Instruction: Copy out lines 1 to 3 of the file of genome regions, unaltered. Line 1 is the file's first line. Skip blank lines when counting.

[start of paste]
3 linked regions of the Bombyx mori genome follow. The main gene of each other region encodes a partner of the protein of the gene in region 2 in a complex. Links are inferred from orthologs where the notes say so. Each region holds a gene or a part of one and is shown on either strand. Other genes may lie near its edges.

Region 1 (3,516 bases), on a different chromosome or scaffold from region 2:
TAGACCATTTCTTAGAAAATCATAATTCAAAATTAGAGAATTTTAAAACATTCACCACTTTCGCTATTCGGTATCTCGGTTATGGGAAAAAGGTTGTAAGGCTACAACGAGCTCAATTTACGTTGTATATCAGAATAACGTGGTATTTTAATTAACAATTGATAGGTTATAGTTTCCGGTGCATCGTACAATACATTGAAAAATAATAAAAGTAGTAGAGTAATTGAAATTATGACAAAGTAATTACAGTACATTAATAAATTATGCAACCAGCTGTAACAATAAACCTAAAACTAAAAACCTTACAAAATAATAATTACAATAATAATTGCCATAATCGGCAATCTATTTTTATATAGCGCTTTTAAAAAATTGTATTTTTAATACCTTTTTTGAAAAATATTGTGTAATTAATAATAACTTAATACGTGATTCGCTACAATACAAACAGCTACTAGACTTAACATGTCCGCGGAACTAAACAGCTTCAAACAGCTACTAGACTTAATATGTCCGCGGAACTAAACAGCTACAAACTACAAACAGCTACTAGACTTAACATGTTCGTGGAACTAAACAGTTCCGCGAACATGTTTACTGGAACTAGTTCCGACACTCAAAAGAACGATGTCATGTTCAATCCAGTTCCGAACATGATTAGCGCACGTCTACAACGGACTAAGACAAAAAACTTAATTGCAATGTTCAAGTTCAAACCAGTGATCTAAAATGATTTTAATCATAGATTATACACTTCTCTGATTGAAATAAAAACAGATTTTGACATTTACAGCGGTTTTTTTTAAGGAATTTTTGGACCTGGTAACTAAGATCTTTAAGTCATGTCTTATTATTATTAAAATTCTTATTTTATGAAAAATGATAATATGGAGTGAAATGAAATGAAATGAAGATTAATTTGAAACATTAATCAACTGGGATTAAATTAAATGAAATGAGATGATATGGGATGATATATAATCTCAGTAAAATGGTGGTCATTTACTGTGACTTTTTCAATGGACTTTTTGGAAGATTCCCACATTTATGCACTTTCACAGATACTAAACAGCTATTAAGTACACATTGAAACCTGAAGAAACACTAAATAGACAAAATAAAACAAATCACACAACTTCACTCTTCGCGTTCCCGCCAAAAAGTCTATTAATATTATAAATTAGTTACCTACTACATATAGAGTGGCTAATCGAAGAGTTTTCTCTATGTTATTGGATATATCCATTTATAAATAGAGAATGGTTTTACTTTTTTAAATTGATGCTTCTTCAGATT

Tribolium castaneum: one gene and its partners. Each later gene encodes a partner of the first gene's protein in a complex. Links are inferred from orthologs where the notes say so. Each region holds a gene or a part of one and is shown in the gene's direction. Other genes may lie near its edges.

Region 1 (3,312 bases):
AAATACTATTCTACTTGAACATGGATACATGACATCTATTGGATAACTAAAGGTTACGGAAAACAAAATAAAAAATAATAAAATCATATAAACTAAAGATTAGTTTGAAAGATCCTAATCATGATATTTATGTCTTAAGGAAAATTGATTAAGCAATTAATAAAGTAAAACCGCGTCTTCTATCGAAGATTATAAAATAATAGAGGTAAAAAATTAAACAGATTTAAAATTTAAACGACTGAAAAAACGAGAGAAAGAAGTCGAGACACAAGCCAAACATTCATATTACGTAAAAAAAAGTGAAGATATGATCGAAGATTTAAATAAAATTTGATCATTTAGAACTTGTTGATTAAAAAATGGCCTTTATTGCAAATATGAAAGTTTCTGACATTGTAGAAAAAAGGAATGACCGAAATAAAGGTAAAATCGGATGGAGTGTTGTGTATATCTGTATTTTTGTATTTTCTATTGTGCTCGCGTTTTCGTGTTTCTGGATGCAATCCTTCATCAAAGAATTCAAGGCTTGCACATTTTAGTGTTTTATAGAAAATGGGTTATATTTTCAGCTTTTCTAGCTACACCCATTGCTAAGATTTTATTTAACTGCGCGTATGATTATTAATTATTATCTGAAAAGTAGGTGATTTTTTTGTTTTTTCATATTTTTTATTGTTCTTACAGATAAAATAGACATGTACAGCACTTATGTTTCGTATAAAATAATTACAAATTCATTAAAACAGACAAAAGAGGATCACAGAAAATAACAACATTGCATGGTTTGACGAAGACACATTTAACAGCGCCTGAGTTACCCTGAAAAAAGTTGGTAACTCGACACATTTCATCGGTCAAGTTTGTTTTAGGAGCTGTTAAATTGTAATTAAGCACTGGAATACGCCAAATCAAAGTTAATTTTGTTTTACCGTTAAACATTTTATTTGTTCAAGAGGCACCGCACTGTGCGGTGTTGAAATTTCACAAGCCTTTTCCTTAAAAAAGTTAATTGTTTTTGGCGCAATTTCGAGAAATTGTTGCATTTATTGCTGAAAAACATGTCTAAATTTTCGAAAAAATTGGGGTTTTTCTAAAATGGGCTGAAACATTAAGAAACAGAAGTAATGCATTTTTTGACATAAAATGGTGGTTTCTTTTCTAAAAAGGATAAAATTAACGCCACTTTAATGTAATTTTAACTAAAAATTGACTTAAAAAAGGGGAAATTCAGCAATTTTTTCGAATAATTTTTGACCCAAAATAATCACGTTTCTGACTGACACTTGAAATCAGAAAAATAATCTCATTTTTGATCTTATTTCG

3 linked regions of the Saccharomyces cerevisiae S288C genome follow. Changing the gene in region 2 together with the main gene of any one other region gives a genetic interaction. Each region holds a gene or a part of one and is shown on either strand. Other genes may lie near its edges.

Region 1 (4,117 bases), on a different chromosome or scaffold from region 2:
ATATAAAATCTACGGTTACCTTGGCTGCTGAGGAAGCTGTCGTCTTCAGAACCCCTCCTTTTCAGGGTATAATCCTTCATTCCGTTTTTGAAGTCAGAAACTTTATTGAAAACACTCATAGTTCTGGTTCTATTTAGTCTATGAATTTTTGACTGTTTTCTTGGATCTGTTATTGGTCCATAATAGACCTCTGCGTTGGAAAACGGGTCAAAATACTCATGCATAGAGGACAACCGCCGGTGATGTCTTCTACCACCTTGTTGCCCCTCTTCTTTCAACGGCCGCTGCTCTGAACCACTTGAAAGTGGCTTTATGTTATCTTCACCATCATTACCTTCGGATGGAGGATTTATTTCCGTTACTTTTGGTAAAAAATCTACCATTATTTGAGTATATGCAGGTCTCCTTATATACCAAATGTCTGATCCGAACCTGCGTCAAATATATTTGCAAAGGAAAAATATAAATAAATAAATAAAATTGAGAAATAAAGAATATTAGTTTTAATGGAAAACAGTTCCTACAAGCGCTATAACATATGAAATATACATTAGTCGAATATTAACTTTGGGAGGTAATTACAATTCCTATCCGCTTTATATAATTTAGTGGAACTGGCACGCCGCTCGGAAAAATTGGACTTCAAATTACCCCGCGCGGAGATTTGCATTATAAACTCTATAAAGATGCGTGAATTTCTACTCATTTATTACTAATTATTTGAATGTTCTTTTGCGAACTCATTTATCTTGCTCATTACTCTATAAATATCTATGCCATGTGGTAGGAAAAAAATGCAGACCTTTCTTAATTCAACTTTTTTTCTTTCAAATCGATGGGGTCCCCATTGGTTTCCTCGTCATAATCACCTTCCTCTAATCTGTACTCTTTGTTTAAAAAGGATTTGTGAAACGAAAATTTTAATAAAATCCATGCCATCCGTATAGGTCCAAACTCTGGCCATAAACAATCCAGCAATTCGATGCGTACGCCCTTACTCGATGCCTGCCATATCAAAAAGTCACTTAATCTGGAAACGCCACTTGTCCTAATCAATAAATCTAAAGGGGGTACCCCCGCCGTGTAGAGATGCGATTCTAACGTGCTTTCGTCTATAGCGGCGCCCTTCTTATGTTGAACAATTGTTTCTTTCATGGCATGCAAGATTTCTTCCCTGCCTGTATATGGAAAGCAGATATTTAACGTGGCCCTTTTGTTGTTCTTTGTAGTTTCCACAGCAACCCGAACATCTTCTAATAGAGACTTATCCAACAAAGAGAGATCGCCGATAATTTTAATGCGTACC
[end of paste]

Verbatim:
3 linked regions of the Bombyx mori genome follow. The main gene of each other region encodes a partner of the protein of the gene in region 2 in a complex. Links are inferred from orthologs where the notes say so. Each region holds a gene or a part of one and is shown on either strand. Other genes may lie near its edges.

Region 1 (3,516 bases), on a different chromosome or scaffold from region 2:
TAGACCATTTCTTAGAAAATCATAATTCAAAATTAGAGAATTTTAAAACATTCACCACTTTCGCTATTCGGTATCTCGGTTATGGGAAAAAGGTTGTAAGGCTACAACGAGCTCAATTTACGTTGTATATCAGAATAACGTGGTATTTTAATTAACAATTGATAGGTTATAGTTTCCGGTGCATCGTACAATACATTGAAAAATAATAAAAGTAGTAGAGTAATTGAAATTATGACAAAGTAATTACAGTACATTAATAAATTATGCAACCAGCTGTAACAATAAACCTAAAACTAAAAACCTTACAAAATAATAATTACAATAATAATTGCCATAATCGGCAATCTATTTTTATATAGCGCTTTTAAAAAATTGTATTTTTAATACCTTTTTTGAAAAATATTGTGTAATTAATAATAACTTAATACGTGATTCGCTACAATACAAACAGCTACTAGACTTAACATGTCCGCGGAACTAAACAGCTTCAAACAGCTACTAGACTTAATATGTCCGCGGAACTAAACAGCTACAAACTACAAACAGCTACTAGACTTAACATGTTCGTGGAACTAAACAGTTCCGCGAACATGTTTACTGGAACTAGTTCCGACACTCAAAAGAACGATGTCATGTTCAATCCAGTTCCGAACATGATTAGCGCACGTCTACAACGGACTAAGACAAAAAACTTAATTGCAATGTTCAAGTTCAAACCAGTGATCTAAAATGATTTTAATCATAGATTATACACTTCTCTGATTGAAATAAAAACAGATTTTGACATTTACAGCGGTTTTTTTTAAGGAATTTTTGGACCTGGTAACTAAGATCTTTAAGTCATGTCTTATTATTATTAAAATTCTTATTTTATGAAAAATGATAATATGGAGTGAAATGAAATGAAATGAAGATTAATTTGAAACATTAATCAACTGGGATTAAATTAAATGAAATGAGATGATATGGGATGATATATAATCTCAGTAAAATGGTGGTCATTTACTGTGACTTTTTCAATGGACTTTTTGGAAGATTCCCACATTTATGCACTTTCACAGATACTAAACAGCTATTAAGTACACATTGAAACCTGAAGAAACACTAAATAGACAAAATAAAACAAATCACACAACTTCACTCTTCGCGTTCCCGCCAAAAAGTCTATTAATATTATAAATTAGTTACCTACTACATATAGAGTGGCTAATCGAAGAGTTTTCTCTATGTTATTGGATATATCCATTTATAAATAGAGAATGGTTTTACTTTTTTAAATTGATGCTTCTTCAGATT